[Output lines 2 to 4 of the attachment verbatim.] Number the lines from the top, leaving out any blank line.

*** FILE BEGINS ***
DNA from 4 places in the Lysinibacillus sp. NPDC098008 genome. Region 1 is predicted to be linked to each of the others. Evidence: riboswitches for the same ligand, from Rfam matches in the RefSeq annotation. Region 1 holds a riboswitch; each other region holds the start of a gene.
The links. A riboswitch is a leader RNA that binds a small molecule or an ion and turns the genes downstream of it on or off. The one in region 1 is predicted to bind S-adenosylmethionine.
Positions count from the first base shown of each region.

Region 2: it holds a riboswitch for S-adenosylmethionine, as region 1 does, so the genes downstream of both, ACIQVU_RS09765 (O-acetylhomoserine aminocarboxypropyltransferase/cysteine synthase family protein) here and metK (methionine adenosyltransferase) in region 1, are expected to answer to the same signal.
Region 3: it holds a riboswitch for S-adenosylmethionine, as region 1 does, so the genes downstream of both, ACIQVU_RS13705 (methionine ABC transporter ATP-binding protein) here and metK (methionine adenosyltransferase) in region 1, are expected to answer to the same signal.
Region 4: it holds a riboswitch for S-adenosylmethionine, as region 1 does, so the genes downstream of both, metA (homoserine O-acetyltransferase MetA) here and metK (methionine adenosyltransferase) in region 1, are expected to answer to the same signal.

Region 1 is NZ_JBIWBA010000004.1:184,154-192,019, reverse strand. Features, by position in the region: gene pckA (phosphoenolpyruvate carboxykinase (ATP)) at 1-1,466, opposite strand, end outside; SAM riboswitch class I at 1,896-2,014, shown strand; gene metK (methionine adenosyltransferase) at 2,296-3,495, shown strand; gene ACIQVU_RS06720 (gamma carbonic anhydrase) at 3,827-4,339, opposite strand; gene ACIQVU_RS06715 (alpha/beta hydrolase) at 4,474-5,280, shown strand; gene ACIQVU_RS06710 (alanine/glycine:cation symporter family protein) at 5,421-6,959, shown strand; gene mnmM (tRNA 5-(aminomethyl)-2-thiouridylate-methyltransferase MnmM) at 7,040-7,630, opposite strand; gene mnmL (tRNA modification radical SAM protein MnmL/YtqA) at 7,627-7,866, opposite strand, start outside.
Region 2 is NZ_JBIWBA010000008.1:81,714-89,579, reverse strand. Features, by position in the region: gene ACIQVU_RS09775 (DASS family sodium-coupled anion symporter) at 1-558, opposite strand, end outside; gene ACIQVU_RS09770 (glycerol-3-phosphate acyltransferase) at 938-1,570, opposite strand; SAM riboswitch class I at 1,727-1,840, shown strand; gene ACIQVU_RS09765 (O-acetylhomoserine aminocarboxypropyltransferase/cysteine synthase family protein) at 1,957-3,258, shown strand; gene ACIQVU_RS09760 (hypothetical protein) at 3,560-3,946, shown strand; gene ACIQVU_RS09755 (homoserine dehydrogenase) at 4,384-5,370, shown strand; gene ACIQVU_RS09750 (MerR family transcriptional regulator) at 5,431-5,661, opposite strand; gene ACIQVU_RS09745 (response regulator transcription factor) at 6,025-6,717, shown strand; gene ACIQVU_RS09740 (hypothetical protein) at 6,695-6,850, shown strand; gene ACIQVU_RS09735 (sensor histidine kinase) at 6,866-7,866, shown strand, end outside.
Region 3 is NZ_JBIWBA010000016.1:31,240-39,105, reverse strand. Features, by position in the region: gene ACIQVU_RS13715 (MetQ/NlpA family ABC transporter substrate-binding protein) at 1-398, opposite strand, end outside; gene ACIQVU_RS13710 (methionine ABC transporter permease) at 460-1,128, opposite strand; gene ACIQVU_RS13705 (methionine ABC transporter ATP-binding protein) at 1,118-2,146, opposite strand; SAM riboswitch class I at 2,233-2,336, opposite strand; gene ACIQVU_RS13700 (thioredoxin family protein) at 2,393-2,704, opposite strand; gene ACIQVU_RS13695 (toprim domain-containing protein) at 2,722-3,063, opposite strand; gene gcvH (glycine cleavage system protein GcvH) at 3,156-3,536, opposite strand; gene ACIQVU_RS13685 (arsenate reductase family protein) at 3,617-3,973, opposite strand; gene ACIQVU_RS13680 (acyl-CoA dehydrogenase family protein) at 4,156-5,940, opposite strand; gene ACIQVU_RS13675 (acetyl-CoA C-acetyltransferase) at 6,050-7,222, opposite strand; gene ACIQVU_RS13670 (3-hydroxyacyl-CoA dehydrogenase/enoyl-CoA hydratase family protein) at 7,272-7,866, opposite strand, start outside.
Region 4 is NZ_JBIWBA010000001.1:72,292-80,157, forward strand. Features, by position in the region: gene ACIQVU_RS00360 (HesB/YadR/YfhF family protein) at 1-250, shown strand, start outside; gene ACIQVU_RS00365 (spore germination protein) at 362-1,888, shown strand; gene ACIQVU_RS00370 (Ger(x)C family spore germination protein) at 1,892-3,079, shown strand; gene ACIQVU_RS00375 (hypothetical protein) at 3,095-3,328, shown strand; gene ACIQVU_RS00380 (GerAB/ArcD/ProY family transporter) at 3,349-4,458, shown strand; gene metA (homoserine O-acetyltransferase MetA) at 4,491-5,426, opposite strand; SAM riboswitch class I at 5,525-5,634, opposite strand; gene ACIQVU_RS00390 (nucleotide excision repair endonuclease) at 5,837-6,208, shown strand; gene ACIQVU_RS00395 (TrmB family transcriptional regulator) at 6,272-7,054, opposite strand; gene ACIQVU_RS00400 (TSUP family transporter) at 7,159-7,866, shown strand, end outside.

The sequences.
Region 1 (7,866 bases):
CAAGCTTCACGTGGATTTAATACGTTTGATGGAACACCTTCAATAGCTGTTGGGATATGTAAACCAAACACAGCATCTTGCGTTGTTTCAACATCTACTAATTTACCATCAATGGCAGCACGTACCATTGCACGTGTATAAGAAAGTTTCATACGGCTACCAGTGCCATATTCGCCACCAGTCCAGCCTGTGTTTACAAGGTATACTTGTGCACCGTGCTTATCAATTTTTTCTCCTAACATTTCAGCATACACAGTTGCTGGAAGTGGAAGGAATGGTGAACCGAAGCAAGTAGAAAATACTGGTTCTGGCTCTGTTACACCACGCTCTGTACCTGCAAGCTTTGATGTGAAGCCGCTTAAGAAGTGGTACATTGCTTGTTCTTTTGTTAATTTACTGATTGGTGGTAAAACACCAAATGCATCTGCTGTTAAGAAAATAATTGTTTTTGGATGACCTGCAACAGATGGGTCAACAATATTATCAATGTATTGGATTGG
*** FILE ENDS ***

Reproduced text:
The links. A riboswitch is a leader RNA that binds a small molecule or an ion and turns the genes downstream of it on or off. The one in region 1 is predicted to bind S-adenosylmethionine.
Positions count from the first base shown of each region.

Region 2: it holds a riboswitch for S-adenosylmethionine, as region 1 does, so the genes downstream of both, ACIQVU_RS09765 (O-acetylhomoserine aminocarboxypropyltransferase/cysteine synthase family protein) here and metK (methionine adenosyltransferase) in region 1, are expected to answer to the same signal.